Sixty-four percent of Americans approve of work requirements for Medicaid, according to a Rassmussen poll released this week.
The poll found that 64 percent of Americans favor work requirements, while only 22 percent of U.S. adults oppose work requirements for Medicaid recipients, and 14 percent have not made up their minds yet.
Last week, President Donald Trump’s administration allowed states to implement work requirements for Medicaid recipients; Kentucky became the first state to implement the work requirements for its local Medicaid recipients.
Kentucky Republican Gov. Matt Bevin said:
With federal approval of our Medicaid waiver, Kentucky will lead the nation in constructive changes to Medicaid. This marks the first significant change to a federal entitlement program in more than 20 years. The result will be a transformational improvement in the overall health of our people and will provide a model for other states to follow.
Aides to Gov. Bevin estimated that roughly half of 350,000 Kentucky Medicaid recipients already meet the new Medicaid requirements to work at least 80 hours per month, volunteer, or commit to job training. Under the waiver, Kentucky Medicaid recipients will have to submit documentation proving that they comply with the Medicaid work rules.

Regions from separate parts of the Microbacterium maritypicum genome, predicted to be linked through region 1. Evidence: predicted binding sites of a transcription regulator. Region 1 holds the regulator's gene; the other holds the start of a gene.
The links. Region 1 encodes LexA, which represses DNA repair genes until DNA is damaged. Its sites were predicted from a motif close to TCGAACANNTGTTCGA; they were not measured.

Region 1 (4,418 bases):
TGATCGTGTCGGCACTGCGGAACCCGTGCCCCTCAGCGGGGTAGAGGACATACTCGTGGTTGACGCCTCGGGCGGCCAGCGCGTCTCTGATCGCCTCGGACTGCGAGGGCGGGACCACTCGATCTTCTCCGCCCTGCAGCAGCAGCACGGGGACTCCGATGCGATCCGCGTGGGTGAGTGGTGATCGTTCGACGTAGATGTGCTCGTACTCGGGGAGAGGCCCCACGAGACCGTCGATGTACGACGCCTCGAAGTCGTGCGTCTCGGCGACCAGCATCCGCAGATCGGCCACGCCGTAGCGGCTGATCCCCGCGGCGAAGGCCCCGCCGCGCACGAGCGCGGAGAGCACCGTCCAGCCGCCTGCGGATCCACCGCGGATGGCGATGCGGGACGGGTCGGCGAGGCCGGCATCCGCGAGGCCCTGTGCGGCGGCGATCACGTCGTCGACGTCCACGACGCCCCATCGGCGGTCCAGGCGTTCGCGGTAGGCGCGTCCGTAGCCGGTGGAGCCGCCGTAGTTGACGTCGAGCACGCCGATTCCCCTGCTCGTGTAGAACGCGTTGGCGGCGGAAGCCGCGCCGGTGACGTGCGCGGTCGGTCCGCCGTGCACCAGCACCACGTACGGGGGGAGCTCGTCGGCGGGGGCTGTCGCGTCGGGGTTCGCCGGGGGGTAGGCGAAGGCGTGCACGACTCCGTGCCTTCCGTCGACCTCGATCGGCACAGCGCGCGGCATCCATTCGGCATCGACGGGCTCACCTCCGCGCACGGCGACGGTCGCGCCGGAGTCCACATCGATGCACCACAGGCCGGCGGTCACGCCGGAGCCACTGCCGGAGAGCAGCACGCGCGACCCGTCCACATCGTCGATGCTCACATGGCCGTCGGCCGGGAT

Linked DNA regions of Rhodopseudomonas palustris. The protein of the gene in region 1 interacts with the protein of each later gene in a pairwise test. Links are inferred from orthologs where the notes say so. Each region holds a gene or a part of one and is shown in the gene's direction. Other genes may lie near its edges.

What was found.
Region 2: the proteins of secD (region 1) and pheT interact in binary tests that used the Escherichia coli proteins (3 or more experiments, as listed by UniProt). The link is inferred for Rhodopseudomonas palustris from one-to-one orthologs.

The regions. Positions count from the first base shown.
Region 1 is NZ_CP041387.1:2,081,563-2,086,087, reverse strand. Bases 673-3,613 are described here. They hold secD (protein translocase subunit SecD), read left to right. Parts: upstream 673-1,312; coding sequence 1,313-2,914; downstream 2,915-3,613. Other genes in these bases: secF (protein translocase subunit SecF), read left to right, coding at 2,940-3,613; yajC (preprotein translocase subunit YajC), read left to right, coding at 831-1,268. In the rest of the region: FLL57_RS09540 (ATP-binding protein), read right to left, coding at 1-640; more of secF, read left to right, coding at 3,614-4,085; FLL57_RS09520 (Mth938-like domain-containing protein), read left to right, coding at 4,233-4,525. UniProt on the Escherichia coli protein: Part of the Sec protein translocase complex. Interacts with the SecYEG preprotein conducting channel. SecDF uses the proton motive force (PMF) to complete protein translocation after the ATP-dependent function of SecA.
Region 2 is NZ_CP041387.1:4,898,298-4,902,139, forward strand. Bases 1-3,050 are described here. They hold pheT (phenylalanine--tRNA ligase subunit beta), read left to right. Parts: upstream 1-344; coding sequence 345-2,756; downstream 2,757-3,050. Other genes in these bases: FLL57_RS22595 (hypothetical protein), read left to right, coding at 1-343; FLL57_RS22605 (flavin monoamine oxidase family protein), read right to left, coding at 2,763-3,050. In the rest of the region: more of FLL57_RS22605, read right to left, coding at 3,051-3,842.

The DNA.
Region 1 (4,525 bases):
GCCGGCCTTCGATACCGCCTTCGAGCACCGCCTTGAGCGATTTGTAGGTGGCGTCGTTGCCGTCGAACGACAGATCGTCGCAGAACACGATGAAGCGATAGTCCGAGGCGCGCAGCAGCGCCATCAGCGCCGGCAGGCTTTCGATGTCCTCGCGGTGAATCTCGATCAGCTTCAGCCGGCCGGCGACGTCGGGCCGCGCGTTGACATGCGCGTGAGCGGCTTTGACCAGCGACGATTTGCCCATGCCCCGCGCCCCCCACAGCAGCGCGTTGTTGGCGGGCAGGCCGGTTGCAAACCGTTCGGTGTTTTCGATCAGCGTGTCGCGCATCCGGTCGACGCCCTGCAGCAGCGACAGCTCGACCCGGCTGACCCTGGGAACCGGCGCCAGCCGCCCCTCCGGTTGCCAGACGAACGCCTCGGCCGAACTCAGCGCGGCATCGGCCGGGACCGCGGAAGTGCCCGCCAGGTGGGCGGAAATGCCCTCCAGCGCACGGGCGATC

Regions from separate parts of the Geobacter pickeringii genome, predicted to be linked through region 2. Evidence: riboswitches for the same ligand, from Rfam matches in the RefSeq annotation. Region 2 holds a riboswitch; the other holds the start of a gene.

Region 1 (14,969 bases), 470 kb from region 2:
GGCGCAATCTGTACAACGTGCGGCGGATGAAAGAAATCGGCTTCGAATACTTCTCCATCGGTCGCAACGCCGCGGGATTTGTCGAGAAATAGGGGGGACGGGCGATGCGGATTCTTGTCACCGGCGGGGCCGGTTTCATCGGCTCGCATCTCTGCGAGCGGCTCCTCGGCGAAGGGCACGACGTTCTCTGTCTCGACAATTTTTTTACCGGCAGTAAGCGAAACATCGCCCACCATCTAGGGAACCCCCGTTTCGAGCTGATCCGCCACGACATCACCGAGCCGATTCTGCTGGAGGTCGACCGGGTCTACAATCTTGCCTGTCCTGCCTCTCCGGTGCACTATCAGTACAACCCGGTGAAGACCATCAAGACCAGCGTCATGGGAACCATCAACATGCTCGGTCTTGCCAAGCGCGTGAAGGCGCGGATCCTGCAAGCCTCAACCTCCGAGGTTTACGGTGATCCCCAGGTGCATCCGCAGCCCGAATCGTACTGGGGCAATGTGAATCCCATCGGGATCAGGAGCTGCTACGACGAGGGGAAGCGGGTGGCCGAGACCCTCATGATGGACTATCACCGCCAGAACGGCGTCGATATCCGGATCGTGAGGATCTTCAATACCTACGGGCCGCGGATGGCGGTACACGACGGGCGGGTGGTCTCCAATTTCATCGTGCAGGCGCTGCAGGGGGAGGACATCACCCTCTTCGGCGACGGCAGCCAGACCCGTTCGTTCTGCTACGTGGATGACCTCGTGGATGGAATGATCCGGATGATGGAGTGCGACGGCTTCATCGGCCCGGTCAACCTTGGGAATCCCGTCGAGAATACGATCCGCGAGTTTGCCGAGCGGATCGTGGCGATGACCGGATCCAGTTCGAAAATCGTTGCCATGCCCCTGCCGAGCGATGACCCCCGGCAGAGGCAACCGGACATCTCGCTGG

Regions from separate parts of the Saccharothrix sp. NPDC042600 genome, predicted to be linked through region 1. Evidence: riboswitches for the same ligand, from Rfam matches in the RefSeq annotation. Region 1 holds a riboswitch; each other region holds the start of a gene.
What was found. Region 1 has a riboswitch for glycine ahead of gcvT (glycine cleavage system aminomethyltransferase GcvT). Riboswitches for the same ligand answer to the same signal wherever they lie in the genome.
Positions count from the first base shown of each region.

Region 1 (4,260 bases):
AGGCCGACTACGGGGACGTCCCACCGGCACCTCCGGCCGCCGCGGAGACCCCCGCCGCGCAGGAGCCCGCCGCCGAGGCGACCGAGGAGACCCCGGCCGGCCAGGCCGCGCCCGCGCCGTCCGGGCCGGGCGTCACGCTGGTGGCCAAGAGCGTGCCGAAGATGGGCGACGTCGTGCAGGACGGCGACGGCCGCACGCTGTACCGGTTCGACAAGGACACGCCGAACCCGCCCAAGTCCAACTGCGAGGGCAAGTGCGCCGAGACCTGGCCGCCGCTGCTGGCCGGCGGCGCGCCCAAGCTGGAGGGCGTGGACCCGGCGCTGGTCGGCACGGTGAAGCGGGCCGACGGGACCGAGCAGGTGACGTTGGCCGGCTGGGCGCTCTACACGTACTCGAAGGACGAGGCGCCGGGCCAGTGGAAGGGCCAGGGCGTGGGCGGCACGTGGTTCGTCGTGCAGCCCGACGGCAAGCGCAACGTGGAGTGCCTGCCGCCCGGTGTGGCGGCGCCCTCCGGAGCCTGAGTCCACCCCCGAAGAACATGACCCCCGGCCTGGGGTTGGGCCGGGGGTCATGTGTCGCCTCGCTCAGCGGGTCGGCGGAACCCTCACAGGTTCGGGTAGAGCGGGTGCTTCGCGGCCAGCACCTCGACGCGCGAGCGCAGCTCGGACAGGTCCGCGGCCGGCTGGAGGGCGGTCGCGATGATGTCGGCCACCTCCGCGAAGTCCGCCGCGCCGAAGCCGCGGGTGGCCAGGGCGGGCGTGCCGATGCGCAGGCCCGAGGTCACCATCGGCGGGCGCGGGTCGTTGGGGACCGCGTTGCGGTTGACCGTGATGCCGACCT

The Kentucky government suggested that the work requirements will save roughly $2 billion federal and state dollars during the next five years.
The Medicaid work requirements would only apply to able-bodied working-age adults. Americans with disabilities, older Americans, children, and pregnant women would not have to comply with potential Medicaid work stipulations.
Seema Verma, the Centers for Medicare and Medicaid Services (CMS) administrator, who worked with then-Indiana Gov. Mike Pence to reform the state’s Medicaid program, said, “This gives us a pathway to start approving waivers. This is about helping those individuals rise out of poverty.”
Wisconsin Gov. Scott Walker said that social safety net programs should lift people up rather than trapping them in a cycle of poverty.
“We should treat public assistance more like a trampoline than a hammock,” Walker explained.
At a press conference last Friday, Bevin added, “Why should a working-age person not be expected to do something in exchange for what they are provided?”